This summer, hallucinatory keyboard wizard Marco Benevento pulls back the curtain on his hazy home studio recording with Benevento—40-minutes of small-batch psychedelia bubbled up from the base of the Catskill Mountains.
Titled as a nod to Paul McCartney’s first solo album, the record is a similarly loose, low-key affair. Like Macca’s eponymous release, Benevento is a solo work, where song sketches and sunrise jams share space with more constructed tracks.
With few exceptions—guest percussion from Mamadouba ‘Mimo’ Camara on a handful of songs, and backing vocal appearances by his wife and kids—Benevento played all of the instruments. He also produced and engineered the album, all from Fred Short Studios, located at his Woodstock, NY home.
“This record really acts as a psychedelic window into my studio and my brain,” Benevento says.
Recording was conducted amidst stacks of gear in varying states of repair, all fodder for inspiration during long quarantine-dictated solo jam sessions.
“The studio was a good place to be trapped,” Benevento says. “Surrounded by tape machines and gear. The album started to become this document of a crazy dude losing his mind in the woods — and maybe regaining it.”
Benevento has since decamped to a new, significantly larger, home studio. As such, the album acts as a swan song for—and love letter to—his former workspace.
“Wall-to-wall keyboards, mics, amps, drums, the place was about to explode,” Benevento laughs.
In this environment, Benevento unlocked his archives, mining for unfinished song ideas, and surrendered to the machines, coaxing beats and melodies from both go-to favorites and gear that had long since seen a dusting.
Deeply indebted to the West African psychedelia of artists such as Kiki Gyan, Frances Bebey and William Onyeabor, the songs are rhythmic and repetitive, built into thick mosaics of sound. And each track features at least one keyboard solo, allowing Benevento ample time to explore sounds from the deepest recesses of his studio.
Opener “Like Me” exemplifies the laconic, home-brewed headiness of the album: a minute and a half of sun dappled keys slipping along atop a nodding drum machine groove. “The Warm Up” is the sound of Benevento kicking off his day in the studio, literally warming up with a cup of coffee in hand.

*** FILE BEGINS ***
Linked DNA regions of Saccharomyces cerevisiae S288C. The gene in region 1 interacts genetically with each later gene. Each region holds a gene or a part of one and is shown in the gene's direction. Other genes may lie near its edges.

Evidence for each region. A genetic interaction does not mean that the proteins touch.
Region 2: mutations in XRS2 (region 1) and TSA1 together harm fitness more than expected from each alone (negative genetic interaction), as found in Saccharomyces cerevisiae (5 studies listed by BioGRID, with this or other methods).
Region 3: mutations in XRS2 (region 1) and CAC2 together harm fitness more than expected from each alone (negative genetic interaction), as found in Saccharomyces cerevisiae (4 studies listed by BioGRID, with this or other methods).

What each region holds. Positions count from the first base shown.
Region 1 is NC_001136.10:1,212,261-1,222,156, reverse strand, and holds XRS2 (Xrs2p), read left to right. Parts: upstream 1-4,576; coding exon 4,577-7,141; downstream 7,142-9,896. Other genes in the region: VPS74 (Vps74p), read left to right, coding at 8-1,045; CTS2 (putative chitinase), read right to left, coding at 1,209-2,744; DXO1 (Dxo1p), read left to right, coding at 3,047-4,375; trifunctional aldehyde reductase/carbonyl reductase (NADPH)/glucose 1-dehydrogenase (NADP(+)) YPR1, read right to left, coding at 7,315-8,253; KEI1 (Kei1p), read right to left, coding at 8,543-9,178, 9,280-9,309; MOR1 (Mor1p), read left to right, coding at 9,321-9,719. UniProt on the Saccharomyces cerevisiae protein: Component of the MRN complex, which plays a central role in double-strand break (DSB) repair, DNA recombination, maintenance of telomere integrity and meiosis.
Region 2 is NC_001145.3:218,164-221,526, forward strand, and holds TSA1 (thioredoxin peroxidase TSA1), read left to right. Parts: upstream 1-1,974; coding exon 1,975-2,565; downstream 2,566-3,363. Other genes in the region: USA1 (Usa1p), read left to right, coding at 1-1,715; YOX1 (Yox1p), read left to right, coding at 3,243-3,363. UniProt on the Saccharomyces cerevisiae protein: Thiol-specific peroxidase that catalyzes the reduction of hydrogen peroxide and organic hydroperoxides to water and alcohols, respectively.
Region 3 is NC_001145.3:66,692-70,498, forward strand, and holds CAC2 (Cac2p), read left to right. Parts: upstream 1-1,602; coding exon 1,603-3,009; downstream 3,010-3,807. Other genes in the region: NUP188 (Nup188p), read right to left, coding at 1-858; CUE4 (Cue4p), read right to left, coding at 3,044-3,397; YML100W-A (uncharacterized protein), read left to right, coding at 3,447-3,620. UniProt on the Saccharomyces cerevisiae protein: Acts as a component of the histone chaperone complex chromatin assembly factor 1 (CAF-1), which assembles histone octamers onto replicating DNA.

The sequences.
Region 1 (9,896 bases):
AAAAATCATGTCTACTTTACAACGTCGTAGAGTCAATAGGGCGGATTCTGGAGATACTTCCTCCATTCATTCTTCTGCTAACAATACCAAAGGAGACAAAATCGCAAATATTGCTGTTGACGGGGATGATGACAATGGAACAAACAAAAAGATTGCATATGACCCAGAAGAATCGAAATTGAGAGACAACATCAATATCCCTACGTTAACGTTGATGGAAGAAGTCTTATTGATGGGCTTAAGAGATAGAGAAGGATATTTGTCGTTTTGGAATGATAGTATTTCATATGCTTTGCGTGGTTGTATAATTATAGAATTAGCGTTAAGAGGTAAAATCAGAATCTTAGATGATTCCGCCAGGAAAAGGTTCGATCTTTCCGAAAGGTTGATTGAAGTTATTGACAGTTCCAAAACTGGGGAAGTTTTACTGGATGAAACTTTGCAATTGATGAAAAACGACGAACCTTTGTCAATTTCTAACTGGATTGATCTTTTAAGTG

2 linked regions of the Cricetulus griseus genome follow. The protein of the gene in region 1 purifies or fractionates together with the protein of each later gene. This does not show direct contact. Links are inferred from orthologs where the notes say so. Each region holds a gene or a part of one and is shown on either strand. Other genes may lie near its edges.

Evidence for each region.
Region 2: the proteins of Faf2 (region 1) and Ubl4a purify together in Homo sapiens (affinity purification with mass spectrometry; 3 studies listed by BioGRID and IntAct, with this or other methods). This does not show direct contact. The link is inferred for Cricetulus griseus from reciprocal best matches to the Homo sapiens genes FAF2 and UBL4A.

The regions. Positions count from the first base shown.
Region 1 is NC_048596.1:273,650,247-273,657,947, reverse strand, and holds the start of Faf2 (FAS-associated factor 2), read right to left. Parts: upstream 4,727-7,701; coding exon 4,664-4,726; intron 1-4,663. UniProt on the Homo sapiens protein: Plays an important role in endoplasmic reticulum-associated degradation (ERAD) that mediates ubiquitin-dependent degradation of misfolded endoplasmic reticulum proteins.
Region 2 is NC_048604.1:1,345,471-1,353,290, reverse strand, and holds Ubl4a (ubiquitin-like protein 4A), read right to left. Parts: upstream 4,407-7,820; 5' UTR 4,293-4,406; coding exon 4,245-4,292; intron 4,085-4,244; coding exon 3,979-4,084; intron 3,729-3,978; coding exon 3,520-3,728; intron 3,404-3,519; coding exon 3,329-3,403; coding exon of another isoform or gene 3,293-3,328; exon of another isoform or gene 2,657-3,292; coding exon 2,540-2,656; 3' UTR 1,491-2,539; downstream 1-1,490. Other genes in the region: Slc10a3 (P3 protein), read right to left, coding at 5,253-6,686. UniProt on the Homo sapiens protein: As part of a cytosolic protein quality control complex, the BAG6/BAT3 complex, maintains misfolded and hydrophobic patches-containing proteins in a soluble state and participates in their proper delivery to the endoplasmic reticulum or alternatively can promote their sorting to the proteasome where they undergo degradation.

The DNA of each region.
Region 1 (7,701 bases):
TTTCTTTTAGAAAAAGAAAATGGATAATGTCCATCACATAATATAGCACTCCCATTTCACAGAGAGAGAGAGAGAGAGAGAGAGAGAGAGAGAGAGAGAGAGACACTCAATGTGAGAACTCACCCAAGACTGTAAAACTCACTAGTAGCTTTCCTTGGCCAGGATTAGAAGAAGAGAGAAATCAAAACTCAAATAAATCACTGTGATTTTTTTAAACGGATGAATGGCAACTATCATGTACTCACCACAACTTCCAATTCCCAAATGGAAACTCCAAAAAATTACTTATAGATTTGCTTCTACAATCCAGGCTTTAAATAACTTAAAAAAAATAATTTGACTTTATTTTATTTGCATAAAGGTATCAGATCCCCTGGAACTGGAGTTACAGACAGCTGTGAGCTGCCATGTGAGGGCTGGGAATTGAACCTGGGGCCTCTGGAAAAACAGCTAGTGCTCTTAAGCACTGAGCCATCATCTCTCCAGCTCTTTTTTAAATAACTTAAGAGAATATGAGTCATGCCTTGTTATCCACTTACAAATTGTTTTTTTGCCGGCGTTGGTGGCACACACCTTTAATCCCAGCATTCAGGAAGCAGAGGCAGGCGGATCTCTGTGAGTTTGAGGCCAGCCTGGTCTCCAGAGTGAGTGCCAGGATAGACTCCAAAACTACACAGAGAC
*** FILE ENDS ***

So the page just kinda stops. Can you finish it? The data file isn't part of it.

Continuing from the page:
“That’s just me sitting at the piano in the morning, getting the day started, saying alright, let’s play,” he says. “I like that element of just walking into the studio, turning on a keyboard and a drum machine, overdubbing some simple things and thinking maybe that’s done?”
Yet, while a mellow, smoked-out vibe prevails, the album still packs a set of tracks destined to set walls throbbing as Benevento and his band return to clubs this spring and summer.
“Do You Want Some Magic” stomps along with beat-and-keys strut that wouldn’t be out of place on a later-day Beastie Boys record, while “Mountain Cougars” grooves like LCD Soundsystem robo-tripping in a studio that swapped views of skyscrapers for fog-licked mountains. “Marco and Mimo” pits Afro-Caribbean melodic lines and sing-song, ear worm vocals against the bump ’n’ grind of Camara’s percussion.
In contrast to Let It Slide, his minimalistic 2019 full length collaboration with producer Leon Michels, Benevento is heavily saturated and experimental, built from countless layers of keyboards, bounced to 4-track tape.
Lyrics were created in collaboration with Al Howard, a San Diego-based poet. Howard handed over a 10 pages of lyrical sketches which Benevento worked into his tracks, occasionally chopping and mixing the lines, adding in words of his own.
“It was a new thing for me to dive in to—using someone’s lyrics,” Benevento says. “Or, I should say, finding a way to fit someone else’s lyrics into my tunes. I was a bit fed up with my own lyrical ideas, and was immediately drawn to Al’s writing.”
“Winter Rose,” a fizzy, mushroom-dusted slice of sun-flared soul highlights the ease of Benevento and Howard’s collaboration. “If every thorn came with a winter rose / then everything was worth it, yes, I suppose,” Benevento sings as keyboard runs percolate and synth washes sway.
Despite stresses of the global pandemic, the vibe at Fred Short was deeply peaceful and creative as Benevento patiently worked through years of accumulated ideas, lost, as he says, in the wonder of Woodstock. The experience ended up being so inspiring that, in another nod to McCartney, Benevento II is in the works.
“I guess all my records are kind of experimental and weird but this one is really unique,” Benevento says. “Records are just snapshots of time, and this is from a time when it was just me, dialing knobs and making mixes and inventing how things could sound.”
As such, Benevento is sonic time capsule, a wormhole beckoning listeners to enter and explore. Throw away your preconceptions of time and space and dive in.